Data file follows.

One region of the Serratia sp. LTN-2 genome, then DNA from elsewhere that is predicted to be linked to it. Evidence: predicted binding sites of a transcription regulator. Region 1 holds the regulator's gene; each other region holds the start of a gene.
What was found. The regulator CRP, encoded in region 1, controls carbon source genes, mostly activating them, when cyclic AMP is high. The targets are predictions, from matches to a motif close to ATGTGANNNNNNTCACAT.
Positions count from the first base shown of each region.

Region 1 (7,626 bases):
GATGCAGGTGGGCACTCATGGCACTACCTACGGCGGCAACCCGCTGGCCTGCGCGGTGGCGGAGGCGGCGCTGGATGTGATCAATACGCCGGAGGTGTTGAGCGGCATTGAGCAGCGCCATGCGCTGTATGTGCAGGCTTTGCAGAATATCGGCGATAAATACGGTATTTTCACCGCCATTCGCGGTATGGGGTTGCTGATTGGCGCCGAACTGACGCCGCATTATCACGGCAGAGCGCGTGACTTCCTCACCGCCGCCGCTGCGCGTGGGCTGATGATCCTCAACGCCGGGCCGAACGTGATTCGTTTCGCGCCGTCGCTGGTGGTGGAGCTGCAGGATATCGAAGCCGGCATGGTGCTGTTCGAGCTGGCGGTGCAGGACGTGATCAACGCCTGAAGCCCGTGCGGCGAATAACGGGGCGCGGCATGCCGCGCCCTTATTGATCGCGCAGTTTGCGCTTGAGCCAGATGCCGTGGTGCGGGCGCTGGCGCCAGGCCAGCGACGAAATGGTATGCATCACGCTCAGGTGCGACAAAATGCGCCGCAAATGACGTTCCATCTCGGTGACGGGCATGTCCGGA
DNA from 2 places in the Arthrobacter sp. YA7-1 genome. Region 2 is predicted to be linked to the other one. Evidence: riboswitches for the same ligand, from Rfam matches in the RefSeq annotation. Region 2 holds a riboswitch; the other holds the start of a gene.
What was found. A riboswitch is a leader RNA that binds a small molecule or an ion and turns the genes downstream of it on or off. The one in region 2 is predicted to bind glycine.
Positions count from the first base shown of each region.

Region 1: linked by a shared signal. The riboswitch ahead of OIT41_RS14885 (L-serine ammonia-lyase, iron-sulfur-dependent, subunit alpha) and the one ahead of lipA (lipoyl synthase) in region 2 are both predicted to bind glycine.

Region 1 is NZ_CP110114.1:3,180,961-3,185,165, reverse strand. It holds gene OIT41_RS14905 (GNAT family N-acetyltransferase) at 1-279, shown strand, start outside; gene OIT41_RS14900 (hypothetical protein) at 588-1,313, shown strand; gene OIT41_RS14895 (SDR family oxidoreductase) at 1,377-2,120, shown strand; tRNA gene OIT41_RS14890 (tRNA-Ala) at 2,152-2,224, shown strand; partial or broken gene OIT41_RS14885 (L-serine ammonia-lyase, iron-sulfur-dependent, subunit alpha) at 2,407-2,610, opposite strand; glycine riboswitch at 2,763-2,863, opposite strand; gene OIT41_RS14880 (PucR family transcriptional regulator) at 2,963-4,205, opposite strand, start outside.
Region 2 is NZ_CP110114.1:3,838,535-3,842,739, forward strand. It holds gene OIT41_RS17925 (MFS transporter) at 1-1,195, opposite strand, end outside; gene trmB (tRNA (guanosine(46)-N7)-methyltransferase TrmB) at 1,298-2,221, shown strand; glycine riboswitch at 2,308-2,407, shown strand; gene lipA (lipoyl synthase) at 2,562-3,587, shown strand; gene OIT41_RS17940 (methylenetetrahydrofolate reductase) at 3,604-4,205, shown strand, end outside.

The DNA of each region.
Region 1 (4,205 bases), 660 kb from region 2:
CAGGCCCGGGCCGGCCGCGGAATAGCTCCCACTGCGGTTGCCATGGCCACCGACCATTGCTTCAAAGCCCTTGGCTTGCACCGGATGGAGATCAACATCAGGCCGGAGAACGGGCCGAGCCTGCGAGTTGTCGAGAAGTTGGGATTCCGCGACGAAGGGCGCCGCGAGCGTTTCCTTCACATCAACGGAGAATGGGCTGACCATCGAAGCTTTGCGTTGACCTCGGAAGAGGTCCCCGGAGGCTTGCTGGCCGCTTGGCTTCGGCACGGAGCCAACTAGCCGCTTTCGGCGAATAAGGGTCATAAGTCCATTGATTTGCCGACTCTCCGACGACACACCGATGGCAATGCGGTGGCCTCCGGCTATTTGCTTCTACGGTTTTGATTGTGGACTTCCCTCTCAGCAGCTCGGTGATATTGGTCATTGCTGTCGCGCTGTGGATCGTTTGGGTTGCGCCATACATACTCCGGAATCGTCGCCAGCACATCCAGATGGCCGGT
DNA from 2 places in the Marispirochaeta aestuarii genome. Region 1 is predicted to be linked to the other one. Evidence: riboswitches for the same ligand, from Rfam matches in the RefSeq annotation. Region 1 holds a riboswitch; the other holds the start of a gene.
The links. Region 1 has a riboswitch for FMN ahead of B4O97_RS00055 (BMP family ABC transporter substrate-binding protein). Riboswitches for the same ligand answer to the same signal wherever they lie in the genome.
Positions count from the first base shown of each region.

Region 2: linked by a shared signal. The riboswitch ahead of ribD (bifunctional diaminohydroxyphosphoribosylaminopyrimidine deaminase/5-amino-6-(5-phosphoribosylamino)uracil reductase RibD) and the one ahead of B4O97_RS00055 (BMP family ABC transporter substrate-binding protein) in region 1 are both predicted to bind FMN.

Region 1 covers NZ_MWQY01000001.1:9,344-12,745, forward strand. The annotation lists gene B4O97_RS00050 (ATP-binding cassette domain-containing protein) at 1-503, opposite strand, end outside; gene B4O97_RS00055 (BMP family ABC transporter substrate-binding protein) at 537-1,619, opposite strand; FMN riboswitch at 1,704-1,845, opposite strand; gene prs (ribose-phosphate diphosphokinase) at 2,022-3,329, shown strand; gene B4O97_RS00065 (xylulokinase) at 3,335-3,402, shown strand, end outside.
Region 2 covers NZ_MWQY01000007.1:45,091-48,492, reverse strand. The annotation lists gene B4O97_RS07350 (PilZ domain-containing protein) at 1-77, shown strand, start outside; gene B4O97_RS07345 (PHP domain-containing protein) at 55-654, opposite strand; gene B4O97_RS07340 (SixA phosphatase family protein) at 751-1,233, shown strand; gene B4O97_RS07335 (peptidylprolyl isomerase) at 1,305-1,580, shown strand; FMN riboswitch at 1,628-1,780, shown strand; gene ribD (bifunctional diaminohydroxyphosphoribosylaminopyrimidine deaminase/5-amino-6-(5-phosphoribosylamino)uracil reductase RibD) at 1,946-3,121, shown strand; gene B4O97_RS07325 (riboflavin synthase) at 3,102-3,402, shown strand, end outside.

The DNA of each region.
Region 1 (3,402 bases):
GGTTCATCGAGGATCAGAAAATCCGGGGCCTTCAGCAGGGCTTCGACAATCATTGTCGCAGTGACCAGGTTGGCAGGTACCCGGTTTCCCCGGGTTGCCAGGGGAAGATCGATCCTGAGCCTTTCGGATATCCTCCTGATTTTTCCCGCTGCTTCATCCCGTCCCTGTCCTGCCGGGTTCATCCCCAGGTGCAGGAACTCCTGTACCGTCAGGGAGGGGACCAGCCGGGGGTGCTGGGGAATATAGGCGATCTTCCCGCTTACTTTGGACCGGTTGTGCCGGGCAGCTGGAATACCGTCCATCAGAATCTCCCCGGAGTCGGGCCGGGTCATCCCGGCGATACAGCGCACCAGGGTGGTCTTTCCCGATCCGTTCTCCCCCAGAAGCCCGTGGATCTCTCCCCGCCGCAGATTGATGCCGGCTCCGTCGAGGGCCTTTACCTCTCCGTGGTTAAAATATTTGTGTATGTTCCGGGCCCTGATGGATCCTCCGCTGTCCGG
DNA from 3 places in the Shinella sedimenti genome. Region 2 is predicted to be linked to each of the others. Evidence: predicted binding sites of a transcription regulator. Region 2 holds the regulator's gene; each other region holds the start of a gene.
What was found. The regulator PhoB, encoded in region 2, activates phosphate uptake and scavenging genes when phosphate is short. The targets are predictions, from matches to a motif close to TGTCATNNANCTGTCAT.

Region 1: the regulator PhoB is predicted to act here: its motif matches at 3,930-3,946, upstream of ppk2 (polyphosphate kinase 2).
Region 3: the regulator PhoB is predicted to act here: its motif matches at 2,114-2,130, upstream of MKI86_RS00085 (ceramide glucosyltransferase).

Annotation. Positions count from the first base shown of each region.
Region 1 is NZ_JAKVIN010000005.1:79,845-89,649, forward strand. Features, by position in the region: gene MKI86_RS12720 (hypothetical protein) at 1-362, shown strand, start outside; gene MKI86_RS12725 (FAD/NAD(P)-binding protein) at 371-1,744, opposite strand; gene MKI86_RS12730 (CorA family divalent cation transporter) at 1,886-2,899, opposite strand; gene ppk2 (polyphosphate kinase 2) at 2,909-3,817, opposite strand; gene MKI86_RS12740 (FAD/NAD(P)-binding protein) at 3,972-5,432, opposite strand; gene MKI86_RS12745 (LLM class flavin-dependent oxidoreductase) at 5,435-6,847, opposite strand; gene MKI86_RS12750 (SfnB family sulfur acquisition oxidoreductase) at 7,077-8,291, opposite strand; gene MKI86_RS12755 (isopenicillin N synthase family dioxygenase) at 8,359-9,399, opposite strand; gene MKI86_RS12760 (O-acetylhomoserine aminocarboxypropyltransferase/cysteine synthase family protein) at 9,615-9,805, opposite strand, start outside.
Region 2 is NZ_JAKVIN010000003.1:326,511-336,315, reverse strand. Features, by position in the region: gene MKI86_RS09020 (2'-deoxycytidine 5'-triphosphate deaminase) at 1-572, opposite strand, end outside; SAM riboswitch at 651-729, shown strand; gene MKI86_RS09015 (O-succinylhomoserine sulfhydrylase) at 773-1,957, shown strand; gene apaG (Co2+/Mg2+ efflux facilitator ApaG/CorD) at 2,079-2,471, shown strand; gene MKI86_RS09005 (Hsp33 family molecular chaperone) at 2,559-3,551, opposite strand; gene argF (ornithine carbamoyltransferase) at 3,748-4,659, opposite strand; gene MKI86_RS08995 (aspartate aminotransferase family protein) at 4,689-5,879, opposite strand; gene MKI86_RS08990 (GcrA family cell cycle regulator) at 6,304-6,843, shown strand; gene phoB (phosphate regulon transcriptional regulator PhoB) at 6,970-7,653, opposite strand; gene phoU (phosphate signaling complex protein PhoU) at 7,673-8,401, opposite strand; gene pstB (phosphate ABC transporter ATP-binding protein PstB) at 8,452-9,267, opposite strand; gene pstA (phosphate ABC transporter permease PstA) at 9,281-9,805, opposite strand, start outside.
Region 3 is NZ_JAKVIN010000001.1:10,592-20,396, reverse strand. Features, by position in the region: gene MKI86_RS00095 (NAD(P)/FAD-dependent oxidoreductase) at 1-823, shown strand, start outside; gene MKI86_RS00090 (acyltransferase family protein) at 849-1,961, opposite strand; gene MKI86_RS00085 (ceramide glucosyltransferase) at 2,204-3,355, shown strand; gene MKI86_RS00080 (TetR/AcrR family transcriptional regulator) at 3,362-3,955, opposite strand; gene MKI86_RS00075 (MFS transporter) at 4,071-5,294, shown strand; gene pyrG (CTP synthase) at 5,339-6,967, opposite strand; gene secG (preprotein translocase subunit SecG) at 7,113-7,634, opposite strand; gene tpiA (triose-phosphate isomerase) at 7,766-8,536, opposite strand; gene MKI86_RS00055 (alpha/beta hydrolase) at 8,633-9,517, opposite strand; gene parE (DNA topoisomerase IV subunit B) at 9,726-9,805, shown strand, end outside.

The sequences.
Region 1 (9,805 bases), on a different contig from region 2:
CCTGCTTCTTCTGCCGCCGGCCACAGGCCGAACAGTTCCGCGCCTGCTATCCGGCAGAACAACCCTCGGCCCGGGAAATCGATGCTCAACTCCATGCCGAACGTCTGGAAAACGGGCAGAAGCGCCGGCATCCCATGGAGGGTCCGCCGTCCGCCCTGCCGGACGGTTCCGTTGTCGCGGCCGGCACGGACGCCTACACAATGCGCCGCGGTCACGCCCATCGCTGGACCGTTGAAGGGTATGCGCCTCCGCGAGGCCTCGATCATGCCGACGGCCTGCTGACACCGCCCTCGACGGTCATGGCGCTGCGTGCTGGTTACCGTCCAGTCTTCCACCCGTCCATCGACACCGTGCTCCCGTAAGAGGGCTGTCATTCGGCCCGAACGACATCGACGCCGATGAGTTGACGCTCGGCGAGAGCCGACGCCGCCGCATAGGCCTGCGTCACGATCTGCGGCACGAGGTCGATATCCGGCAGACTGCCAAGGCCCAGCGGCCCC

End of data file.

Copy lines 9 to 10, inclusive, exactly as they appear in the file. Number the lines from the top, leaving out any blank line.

Region 1: linked by a shared signal. The riboswitch ahead of OIT41_RS14885 (L-serine ammonia-lyase, iron-sulfur-dependent, subunit alpha) and the one ahead of lipA (lipoyl synthase) in region 2 are both predicted to bind glycine.

Region 1 is NZ_CP110114.1:3,180,961-3,185,165, reverse strand. It holds gene OIT41_RS14905 (GNAT family N-acetyltransferase) at 1-279, shown strand, start outside; gene OIT41_RS14900 (hypothetical protein) at 588-1,313, shown strand; gene OIT41_RS14895 (SDR family oxidoreductase) at 1,377-2,120, shown strand; tRNA gene OIT41_RS14890 (tRNA-Ala) at 2,152-2,224, shown strand; partial or broken gene OIT41_RS14885 (L-serine ammonia-lyase, iron-sulfur-dependent, subunit alpha) at 2,407-2,610, opposite strand; glycine riboswitch at 2,763-2,863, opposite strand; gene OIT41_RS14880 (PucR family transcriptional regulator) at 2,963-4,205, opposite strand, start outside.